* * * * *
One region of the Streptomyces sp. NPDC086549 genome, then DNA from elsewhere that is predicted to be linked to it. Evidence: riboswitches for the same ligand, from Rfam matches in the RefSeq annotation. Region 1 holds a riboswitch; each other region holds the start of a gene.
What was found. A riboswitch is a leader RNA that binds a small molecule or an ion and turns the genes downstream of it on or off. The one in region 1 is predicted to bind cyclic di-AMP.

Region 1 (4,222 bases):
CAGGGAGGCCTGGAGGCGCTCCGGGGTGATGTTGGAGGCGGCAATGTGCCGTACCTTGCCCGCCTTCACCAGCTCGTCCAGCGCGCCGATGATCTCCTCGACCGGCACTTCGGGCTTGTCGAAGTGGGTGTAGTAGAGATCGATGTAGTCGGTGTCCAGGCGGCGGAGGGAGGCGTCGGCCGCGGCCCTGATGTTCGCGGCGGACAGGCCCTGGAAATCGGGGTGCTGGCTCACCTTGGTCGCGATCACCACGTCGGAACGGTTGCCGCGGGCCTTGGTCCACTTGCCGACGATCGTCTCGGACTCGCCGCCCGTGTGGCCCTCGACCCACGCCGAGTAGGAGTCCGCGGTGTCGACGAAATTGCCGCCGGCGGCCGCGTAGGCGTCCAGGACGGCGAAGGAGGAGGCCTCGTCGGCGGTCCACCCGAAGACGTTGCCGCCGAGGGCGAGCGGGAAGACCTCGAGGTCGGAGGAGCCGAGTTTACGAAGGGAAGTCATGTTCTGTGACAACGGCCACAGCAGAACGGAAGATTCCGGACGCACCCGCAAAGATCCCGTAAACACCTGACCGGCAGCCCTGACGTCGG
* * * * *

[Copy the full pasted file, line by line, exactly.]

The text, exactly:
One region of the Streptomyces sp. NPDC086549 genome, then DNA from elsewhere that is predicted to be linked to it. Evidence: riboswitches for the same ligand, from Rfam matches in the RefSeq annotation. Region 1 holds a riboswitch; each other region holds the start of a gene.
What was found. A riboswitch is a leader RNA that binds a small molecule or an ion and turns the genes downstream of it on or off. The one in region 1 is predicted to bind cyclic di-AMP.

Region 1 (4,222 bases):
CAGGGAGGCCTGGAGGCGCTCCGGGGTGATGTTGGAGGCGGCAATGTGCCGTACCTTGCCCGCCTTCACCAGCTCGTCCAGCGCGCCGATGATCTCCTCGACCGGCACTTCGGGCTTGTCGAAGTGGGTGTAGTAGAGATCGATGTAGTCGGTGTCCAGGCGGCGGAGGGAGGCGTCGGCCGCGGCCCTGATGTTCGCGGCGGACAGGCCCTGGAAATCGGGGTGCTGGCTCACCTTGGTCGCGATCACCACGTCGGAACGGTTGCCGCGGGCCTTGGTCCACTTGCCGACGATCGTCTCGGACTCGCCGCCCGTGTGGCCCTCGACCCACGCCGAGTAGGAGTCCGCGGTGTCGACGAAATTGCCGCCGGCGGCCGCGTAGGCGTCCAGGACGGCGAAGGAGGAGGCCTCGTCGGCGGTCCACCCGAAGACGTTGCCGCCGAGGGCGAGCGGGAAGACCTCGAGGTCGGAGGAGCCGAGTTTACGAAGGGAAGTCATGTTCTGTGACAACGGCCACAGCAGAACGGAAGATTCCGGACGCACCCGCAAAGATCCCGTAAACACCTGACCGGCAGCCCTGACGTCGG